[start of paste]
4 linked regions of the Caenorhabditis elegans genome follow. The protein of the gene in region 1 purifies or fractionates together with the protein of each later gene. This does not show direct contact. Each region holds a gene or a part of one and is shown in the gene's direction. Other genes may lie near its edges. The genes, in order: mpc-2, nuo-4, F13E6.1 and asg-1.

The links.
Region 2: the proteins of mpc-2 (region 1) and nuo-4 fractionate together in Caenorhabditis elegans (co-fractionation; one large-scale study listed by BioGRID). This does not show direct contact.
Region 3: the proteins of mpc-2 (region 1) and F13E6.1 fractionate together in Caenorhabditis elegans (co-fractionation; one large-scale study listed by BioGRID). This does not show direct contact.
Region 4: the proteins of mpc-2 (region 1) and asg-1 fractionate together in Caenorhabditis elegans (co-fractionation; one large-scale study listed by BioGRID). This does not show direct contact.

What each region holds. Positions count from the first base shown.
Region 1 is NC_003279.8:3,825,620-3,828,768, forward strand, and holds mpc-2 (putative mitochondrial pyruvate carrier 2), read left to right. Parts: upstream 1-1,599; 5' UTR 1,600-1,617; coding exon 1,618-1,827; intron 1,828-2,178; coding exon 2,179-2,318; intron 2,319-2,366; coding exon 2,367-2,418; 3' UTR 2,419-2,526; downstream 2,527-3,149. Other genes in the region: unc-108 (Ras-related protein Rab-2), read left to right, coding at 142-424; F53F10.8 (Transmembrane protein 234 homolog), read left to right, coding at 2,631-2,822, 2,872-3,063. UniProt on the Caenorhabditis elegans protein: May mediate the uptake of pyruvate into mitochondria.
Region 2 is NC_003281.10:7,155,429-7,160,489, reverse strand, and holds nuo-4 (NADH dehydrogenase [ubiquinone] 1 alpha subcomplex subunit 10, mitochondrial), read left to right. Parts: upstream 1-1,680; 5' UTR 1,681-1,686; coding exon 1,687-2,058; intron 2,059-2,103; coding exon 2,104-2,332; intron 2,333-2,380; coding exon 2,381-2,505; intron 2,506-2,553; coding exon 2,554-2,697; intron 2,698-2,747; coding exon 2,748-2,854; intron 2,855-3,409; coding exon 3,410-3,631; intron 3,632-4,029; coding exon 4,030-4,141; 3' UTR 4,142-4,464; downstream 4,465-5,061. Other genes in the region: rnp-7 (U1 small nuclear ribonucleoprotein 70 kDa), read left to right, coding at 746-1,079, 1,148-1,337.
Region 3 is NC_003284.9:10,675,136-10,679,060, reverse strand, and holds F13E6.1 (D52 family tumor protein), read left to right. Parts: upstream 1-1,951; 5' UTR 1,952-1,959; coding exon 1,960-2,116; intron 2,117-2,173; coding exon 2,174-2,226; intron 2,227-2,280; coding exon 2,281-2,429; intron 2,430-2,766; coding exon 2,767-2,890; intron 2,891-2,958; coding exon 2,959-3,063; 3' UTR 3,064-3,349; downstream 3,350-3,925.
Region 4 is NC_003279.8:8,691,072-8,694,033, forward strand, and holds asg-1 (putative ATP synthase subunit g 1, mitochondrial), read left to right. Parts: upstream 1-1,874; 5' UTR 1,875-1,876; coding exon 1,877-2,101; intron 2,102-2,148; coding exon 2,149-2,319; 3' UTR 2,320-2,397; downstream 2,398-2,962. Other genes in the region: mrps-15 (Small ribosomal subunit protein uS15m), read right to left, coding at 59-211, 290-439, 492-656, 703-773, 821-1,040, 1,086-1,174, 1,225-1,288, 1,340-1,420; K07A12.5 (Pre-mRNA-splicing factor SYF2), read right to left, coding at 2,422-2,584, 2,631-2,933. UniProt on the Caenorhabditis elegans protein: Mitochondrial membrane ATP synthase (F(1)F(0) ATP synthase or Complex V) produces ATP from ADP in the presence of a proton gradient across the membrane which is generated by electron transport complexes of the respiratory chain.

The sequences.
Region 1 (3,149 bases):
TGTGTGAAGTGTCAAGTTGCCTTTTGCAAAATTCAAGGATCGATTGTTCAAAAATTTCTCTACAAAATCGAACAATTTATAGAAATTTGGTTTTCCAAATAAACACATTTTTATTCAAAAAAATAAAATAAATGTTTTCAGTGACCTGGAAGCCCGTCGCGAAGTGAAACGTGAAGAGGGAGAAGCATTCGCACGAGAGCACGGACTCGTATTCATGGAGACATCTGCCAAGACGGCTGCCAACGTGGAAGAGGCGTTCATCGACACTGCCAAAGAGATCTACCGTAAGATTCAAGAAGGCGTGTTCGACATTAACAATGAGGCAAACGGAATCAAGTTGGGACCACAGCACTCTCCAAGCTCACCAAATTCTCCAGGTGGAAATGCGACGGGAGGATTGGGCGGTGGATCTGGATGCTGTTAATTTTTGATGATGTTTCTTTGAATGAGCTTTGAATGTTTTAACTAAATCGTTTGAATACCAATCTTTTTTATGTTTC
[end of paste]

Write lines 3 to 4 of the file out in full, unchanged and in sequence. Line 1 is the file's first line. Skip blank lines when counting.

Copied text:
Region 2: the proteins of mpc-2 (region 1) and nuo-4 fractionate together in Caenorhabditis elegans (co-fractionation; one large-scale study listed by BioGRID). This does not show direct contact.
Region 3: the proteins of mpc-2 (region 1) and F13E6.1 fractionate together in Caenorhabditis elegans (co-fractionation; one large-scale study listed by BioGRID). This does not show direct contact.